But sometimes I paint here, in this van. Some people get sprinter vans, but in those you can’t see the sunset. The windows in this van are key, you can see the beach and the ocean. You can watch the sunset, it’s beautiful.

Your art has really taken off, you had a pretty cool art show recently.

I did, on the east coast in New York. It went really well. It was in Ithaca, I got to work with my brother on putting an art show together, that was really fun. A lot of my friends and family came out.

I had paintings, and surfboards too, with my art on the surfboards. One was a Machado surfboard, Rob Machado donated a board, and that one had a Garibaldi on it, representative of the west coast. The other one was made out of wood, by a local wakesurf board shaper out of Ithaca, with a Rainbow Trout on it representing the east coast.

It was really fun to have these two different areas of surfing, brought together through my art.

That is so cool. Didn’t you do a surf trip recently?

We went to Kelly Slater’s wave pool. It’s a big manmade wave that barrels. It was for Rob’s birthday last year, we all went up and I got barreled. It was on my bucket list. That ended up being the last time I went surfing.

That sounds like an amazing trip, a great life experience.

It’s pretty high up there, but having a kid, that’s the top of the list for sure.

What’s the best part about being a dad?

The way your child looks up to you. How they admire you and want to do what you’re doing. That’s pretty great.

Anything in particular you try to instill in Wilson?

How he treats other people. That’s important.

What does he have in common with you, what did he get from Lora?

From me, maybe some of his athleticism and sense of humor, I’d like to say. But he gets his sense of humor from his mom as well. And a bit of stubbornness from her, haha!

What do you want people to know, about your illness?

That people having signs or symptoms, need to get them checked out. Insist that doctors diagnose by their symptoms, don’t let them say you’re too young. For years, doctors told me it wasn’t possible. But it is possible for this to happen to people at a young age, and it’s affecting people younger and younger.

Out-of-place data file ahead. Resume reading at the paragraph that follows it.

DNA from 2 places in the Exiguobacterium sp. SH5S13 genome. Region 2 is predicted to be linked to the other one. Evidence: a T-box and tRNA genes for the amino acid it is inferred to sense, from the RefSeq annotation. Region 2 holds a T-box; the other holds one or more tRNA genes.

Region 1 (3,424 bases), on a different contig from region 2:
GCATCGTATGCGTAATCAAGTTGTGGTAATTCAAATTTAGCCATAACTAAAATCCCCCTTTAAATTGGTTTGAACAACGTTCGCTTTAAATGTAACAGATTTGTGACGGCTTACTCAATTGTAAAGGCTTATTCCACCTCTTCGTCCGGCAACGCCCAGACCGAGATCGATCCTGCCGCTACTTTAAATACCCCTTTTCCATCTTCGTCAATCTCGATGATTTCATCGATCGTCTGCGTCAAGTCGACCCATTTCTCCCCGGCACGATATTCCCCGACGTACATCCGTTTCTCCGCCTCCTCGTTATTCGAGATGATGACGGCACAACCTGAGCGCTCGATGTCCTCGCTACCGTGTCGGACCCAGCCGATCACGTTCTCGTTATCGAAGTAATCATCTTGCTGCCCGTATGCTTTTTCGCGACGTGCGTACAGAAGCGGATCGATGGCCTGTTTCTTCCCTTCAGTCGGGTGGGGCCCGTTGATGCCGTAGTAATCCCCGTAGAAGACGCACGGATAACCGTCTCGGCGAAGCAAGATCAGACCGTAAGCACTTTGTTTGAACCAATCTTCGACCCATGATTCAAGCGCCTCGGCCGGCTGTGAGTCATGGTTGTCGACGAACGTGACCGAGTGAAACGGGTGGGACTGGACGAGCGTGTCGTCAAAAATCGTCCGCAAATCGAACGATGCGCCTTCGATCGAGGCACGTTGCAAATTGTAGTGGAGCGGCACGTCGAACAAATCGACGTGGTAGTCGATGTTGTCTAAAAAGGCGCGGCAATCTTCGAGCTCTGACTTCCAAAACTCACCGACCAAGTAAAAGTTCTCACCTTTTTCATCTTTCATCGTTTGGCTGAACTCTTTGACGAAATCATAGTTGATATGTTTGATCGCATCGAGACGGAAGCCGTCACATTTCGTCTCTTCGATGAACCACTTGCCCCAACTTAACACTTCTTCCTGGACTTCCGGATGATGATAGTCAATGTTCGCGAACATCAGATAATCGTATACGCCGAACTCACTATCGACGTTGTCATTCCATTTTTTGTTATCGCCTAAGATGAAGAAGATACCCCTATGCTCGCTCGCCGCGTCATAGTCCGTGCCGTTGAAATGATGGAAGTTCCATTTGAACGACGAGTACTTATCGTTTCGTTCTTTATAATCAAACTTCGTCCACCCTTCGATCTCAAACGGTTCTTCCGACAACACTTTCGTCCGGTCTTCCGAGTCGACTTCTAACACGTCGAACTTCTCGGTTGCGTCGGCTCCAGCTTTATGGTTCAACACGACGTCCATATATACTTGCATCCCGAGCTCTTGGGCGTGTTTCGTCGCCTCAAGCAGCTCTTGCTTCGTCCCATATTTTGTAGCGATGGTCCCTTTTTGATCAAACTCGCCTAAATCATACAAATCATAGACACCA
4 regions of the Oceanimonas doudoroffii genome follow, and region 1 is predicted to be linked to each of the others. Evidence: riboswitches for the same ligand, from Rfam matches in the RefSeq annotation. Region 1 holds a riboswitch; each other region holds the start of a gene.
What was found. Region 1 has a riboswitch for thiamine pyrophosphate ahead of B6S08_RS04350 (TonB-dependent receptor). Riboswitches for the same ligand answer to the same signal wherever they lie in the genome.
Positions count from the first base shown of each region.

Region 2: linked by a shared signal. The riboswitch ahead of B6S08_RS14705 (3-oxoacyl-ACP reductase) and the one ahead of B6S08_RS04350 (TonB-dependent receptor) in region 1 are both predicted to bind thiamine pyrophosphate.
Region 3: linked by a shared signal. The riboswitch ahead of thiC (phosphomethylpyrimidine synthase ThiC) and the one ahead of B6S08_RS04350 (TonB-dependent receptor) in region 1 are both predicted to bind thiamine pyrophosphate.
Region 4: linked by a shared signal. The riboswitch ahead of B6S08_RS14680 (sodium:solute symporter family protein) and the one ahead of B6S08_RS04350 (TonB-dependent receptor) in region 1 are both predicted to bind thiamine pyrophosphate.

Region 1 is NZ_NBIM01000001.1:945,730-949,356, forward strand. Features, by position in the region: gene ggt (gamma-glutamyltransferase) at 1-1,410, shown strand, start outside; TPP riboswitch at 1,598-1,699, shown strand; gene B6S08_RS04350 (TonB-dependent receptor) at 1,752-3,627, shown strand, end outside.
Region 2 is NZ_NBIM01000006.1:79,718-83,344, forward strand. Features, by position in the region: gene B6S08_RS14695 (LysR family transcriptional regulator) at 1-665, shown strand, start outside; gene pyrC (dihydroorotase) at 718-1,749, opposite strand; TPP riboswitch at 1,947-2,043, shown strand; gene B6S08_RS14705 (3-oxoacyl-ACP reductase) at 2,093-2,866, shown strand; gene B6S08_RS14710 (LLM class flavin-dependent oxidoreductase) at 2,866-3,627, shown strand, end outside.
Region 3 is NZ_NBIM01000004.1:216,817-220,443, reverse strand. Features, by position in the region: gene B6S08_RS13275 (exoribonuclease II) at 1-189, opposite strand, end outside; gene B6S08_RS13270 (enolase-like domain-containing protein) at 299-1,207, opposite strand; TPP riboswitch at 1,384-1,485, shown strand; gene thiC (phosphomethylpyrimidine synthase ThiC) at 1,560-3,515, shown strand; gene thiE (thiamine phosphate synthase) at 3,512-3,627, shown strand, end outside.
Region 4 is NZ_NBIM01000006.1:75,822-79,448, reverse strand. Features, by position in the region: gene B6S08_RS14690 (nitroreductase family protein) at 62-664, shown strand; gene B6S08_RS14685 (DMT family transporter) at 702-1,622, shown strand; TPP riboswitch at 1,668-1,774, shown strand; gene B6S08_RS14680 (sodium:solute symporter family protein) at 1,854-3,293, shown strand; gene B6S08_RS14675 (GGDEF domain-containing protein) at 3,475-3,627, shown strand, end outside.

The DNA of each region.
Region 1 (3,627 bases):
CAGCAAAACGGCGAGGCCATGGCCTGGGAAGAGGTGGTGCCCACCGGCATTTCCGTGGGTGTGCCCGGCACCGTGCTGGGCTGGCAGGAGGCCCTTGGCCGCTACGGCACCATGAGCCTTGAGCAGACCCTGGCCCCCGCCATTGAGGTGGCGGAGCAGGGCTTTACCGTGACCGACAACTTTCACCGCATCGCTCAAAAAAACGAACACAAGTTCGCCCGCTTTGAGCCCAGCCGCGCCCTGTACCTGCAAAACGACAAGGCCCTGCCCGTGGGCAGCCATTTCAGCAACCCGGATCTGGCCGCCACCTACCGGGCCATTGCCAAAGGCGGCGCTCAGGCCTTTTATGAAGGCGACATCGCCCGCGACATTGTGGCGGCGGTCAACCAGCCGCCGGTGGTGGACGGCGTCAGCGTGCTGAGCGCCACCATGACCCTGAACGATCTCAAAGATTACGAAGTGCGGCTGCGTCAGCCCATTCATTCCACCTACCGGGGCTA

What can people say or do when they see you, that is helpful? There’s no roadmap, for what to say to a friend who is dealing with cancer.

A lot of people walk up to me, and they get floored when they first see me. I’ve lost a lot of weight, and they don’t know what to say. They stop dead in their tracks, and just say ‘….WOW’.

I get it, I’m skinny.

People want to say something that is the best, but that’s a lofty goal to set for yourself. That you’re gonna say something that fixes it all.

If you’re struggling to get words out of your mouth, just say, “It’s really good to see you.” It’s one of the best things you can do, just say it’s really good to see you.

Tate McDowell passed away in 2019 at age 39. He is survived by his wife Lora, their son Wilson, and too many loving family members and friends to count.

Photo of Tate and Wilson taken by Lora, at Hossegor beach in France.

Want to check out more on Tate?

Read more about Tate and a mural in his memory in Encinitas, painted by Swedish artist Jonas Claesson:

Watch “Mountain in the Hallway” (It's really good)

Tate’s blog:

Tate’s videos:

Tate’s art:

(You can get beautiful art prints, and everyday things. I have Tate's art on my shower curtain, so I see it every day. You can get beach towels, and cards.)

Fish on a Fish shirts and hats:

(Best hat ever )

Tate’s Instagram: